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I have been working with teachers for more than 20 years, and I would say that all this time the idea of ‘closing the gap’ has been a common reflection when teachers’ goals and the challenges in education are analysed.  There is, however, some compelling research evidence that may challenge the way in which this ‘closing the gap’ purpose is being approached within the classroom.

I am part of the research team of the Assessment and Learning Partnerships Project (ALP) since July 2010. The ALP project is designed and executed by the Assessment Research Centre of the University of Melbourne, in collaboration with the Department of Education and Early Childhood Development of Victoria and the Catholic Education Office (Melbourne). The project is funded by the Australian Research Council (ARC) with the purpose of examining teachers’ collaborative use of assessment data to inform differentiated teaching decisions in a developmental learning framework (Griffin, 2007, 2009; Griffin & Care, 2009; Griffin, Murray, Care, Thomas, & Perri, 2010). As part of this research project, sustained improvement in student learning has been observed (Griffin, Care, Francis, Hutchinson, & Pavlovic, 2012) largely exceeding the benchmark of 0.4 for effect size per year proposed by Hattie (2009). The analysis of the progress’ pattern for students at different ability level reveals, however, that the improvement is not homogeneous for all the groups (Griffin et al., 2012). In fact, the major improvement is observed for the group of students at the lower ability level. In contrast, the higher ability students remain stable and in same cases even decrease in their achievement. These findings have informed the public debate in Australia, where The Age ('Results flatline for top students', Jewel Topsfield, 10 January 2013) published an article talking about these worrying results (if you want to have a look to this article, it is available on http://www.theage.com.au/national/education/results-flatline-for-to...)  The following image from that article is quite illustrative to describe the results we are obtaining:

The blue lines show the progress from testing period 1 to testing period 2 for years 3, 4, 5 and 6. As it can be observed, in the four years the bottom quartile has a clear learning improvement during the six months period. In contrast, the top quartile remains somewhat stable for years 3, 4 and 5, and even tend to decrease in year 6. Additional investigation about this trend is being conducted aiming to analyse teacher strategies to promote learning at all the skills levels. The report of this project should be available shortly and as soon as it is uploaded on the ARC website, I will add the link for those of you who may be interested on it.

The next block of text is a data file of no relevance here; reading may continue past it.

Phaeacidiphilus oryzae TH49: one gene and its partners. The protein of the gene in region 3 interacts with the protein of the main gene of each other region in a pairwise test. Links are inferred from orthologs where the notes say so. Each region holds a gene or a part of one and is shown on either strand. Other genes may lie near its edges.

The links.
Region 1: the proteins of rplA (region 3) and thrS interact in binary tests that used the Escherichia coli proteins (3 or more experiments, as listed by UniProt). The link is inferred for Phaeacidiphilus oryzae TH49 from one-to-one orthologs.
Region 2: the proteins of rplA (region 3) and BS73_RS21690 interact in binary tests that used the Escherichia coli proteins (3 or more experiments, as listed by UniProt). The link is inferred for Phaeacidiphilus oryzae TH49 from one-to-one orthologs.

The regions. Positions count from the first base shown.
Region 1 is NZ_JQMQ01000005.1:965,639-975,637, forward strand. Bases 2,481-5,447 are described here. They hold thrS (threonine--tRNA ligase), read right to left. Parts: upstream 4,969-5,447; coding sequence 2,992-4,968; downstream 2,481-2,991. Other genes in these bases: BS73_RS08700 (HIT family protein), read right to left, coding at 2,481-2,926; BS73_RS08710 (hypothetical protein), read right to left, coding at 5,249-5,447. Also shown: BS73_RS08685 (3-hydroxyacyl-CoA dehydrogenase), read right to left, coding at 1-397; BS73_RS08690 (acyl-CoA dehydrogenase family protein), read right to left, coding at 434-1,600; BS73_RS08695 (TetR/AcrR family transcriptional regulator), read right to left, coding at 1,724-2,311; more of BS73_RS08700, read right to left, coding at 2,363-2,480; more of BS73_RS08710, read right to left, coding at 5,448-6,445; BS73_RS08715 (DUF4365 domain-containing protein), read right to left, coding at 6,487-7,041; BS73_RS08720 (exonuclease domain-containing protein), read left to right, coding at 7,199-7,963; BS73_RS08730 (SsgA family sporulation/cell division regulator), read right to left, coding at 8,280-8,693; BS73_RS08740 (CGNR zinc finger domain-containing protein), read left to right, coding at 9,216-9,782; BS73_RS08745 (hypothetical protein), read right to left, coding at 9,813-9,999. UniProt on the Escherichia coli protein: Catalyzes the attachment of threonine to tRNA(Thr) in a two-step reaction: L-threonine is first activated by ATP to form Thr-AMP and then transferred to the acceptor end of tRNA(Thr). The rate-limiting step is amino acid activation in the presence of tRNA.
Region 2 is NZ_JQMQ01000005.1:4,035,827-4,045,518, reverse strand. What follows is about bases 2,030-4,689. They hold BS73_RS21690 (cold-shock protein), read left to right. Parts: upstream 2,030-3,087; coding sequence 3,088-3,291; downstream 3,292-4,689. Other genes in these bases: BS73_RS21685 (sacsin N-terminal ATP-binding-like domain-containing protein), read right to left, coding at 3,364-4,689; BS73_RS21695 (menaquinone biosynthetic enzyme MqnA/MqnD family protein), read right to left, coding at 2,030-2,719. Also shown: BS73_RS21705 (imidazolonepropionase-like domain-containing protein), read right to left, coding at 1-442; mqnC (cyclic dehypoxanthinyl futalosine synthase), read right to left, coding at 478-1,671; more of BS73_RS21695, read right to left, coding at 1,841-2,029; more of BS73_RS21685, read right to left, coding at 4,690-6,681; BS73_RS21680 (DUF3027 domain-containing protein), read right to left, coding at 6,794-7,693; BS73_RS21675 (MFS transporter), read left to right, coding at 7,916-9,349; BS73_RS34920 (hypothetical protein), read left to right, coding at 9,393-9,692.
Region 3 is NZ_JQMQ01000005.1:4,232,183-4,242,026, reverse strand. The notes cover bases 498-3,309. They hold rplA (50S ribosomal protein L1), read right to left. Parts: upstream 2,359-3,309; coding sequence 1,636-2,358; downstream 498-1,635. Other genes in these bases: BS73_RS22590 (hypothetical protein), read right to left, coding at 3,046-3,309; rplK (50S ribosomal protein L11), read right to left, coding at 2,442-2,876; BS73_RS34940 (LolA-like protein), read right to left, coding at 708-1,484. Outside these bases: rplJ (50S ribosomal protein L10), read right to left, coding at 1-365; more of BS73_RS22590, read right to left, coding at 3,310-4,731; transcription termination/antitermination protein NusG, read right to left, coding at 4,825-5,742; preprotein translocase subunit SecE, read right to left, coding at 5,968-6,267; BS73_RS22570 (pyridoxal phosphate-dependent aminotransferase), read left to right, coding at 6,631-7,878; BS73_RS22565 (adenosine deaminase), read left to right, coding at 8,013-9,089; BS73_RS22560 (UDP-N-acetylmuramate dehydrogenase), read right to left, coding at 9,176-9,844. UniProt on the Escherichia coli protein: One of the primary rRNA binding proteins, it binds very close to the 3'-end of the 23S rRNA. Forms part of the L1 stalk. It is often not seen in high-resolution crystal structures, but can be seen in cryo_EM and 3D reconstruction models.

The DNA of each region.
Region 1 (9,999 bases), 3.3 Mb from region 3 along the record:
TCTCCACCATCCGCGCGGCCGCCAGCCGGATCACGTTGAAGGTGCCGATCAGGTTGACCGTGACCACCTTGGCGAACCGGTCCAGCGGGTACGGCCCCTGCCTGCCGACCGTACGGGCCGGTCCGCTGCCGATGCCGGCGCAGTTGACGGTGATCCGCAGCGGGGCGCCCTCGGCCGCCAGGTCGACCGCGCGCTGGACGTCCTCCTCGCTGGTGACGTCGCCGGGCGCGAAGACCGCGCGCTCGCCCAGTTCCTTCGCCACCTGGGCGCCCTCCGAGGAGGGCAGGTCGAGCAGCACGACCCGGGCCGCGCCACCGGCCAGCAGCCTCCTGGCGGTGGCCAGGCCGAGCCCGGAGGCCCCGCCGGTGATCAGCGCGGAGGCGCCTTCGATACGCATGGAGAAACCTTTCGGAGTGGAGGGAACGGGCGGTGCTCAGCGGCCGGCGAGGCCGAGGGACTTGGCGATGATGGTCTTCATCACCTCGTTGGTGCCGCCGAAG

This evidence challenges our understanding of closing the gap, as it may indicate that what we are really closing is the gap of learning opportunities. Questions as “are we providing students at the top levels with challenging learning experiences?” or “are we concerned about all the ability groups within the classroom, or do we tend to focus only on the ‘struggling’ students?” became extremely significative facing this data.

In the next post, we will try to link this research data with some challenges for teacher profesional learning.

 

Bio

Alejandra Arratia-Martinez is an Educational Psychologist with over 18 years of experience in the educational field in Chile. She has contributed to different evaluation studies including investigations of the impact of different programs aimed at improving teacher learning and students’ achievements. She coordinated the Curriculum Area at the Curriculum and Assessment Unit of the Chilean Ministry of Education and was part of the team in charge of developing the learning standards associated with the national curriculum. Alejandra was the responsible for teacher training in curricular instruments and use of content standards. As part of this function she worked with teachers and principals in the use of assessment data to better understand students’ learning growth and inform teaching.

Alejandra has over 6 years of experience as a University teacher at the Psychology Faculty in "Universidad Catolica de Chile". In this institution, she taught the subject “Design and Evaluation of Psycho-educational Programmes”, a specialisation subject for Educational Psychology students. Currently, she is part of the Research team of the Assessment and Learning Partnership (ALP) Project, at the Assessment Research Centre, University of Melbourne. She works with different government schools in Victoria as facilitator of the ALP Professional Development program, supporting the implementation of evidence-informed instructional practice within a developmental model of learning. She is pursuing her Doctorate of Education, investigating teachers’ metacognition regarding differentiated teaching and professional learning, in the context of ALP.